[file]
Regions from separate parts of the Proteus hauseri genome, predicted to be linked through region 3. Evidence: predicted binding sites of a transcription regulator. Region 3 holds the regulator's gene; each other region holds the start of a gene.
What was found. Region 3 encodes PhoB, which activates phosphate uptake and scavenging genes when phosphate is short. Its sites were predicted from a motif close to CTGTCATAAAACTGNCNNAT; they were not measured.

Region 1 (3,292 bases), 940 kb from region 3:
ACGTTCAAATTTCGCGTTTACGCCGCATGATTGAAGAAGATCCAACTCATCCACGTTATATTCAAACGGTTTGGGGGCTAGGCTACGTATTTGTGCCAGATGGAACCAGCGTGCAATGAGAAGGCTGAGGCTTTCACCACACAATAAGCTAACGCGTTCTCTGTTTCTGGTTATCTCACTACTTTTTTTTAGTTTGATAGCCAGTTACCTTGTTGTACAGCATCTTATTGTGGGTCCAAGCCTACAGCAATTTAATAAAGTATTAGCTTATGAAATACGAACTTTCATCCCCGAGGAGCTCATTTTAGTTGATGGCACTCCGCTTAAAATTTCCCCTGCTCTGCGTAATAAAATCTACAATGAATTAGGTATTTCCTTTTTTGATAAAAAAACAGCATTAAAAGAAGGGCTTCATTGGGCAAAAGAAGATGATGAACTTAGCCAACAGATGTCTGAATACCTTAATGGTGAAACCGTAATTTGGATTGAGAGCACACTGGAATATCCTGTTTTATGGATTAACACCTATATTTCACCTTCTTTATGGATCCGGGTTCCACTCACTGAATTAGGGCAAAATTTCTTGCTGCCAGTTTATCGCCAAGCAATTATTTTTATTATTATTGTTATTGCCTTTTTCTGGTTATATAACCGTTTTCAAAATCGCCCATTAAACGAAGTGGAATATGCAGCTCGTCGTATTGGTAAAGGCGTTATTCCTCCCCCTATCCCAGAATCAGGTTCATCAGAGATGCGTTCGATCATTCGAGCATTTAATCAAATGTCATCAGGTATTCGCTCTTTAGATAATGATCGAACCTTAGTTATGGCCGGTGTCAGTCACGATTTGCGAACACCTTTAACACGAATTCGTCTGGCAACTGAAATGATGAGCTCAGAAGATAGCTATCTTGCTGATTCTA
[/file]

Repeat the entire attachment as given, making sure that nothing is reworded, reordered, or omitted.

Regions from separate parts of the Proteus hauseri genome, predicted to be linked through region 3. Evidence: predicted binding sites of a transcription regulator. Region 3 holds the regulator's gene; each other region holds the start of a gene.
What was found. Region 3 encodes PhoB, which activates phosphate uptake and scavenging genes when phosphate is short. Its sites were predicted from a motif close to CTGTCATAAAACTGNCNNAT; they were not measured.

Region 1 (3,292 bases), 940 kb from region 3:
ACGTTCAAATTTCGCGTTTACGCCGCATGATTGAAGAAGATCCAACTCATCCACGTTATATTCAAACGGTTTGGGGGCTAGGCTACGTATTTGTGCCAGATGGAACCAGCGTGCAATGAGAAGGCTGAGGCTTTCACCACACAATAAGCTAACGCGTTCTCTGTTTCTGGTTATCTCACTACTTTTTTTTAGTTTGATAGCCAGTTACCTTGTTGTACAGCATCTTATTGTGGGTCCAAGCCTACAGCAATTTAATAAAGTATTAGCTTATGAAATACGAACTTTCATCCCCGAGGAGCTCATTTTAGTTGATGGCACTCCGCTTAAAATTTCCCCTGCTCTGCGTAATAAAATCTACAATGAATTAGGTATTTCCTTTTTTGATAAAAAAACAGCATTAAAAGAAGGGCTTCATTGGGCAAAAGAAGATGATGAACTTAGCCAACAGATGTCTGAATACCTTAATGGTGAAACCGTAATTTGGATTGAGAGCACACTGGAATATCCTGTTTTATGGATTAACACCTATATTTCACCTTCTTTATGGATCCGGGTTCCACTCACTGAATTAGGGCAAAATTTCTTGCTGCCAGTTTATCGCCAAGCAATTATTTTTATTATTATTGTTATTGCCTTTTTCTGGTTATATAACCGTTTTCAAAATCGCCCATTAAACGAAGTGGAATATGCAGCTCGTCGTATTGGTAAAGGCGTTATTCCTCCCCCTATCCCAGAATCAGGTTCATCAGAGATGCGTTCGATCATTCGAGCATTTAATCAAATGTCATCAGGTATTCGCTCTTTAGATAATGATCGAACCTTAGTTATGGCCGGTGTCAGTCACGATTTGCGAACACCTTTAACACGAATTCGTCTGGCAACTGAAATGATGAGCTCAGAAGATAGCTATCTTGCTGATTCTA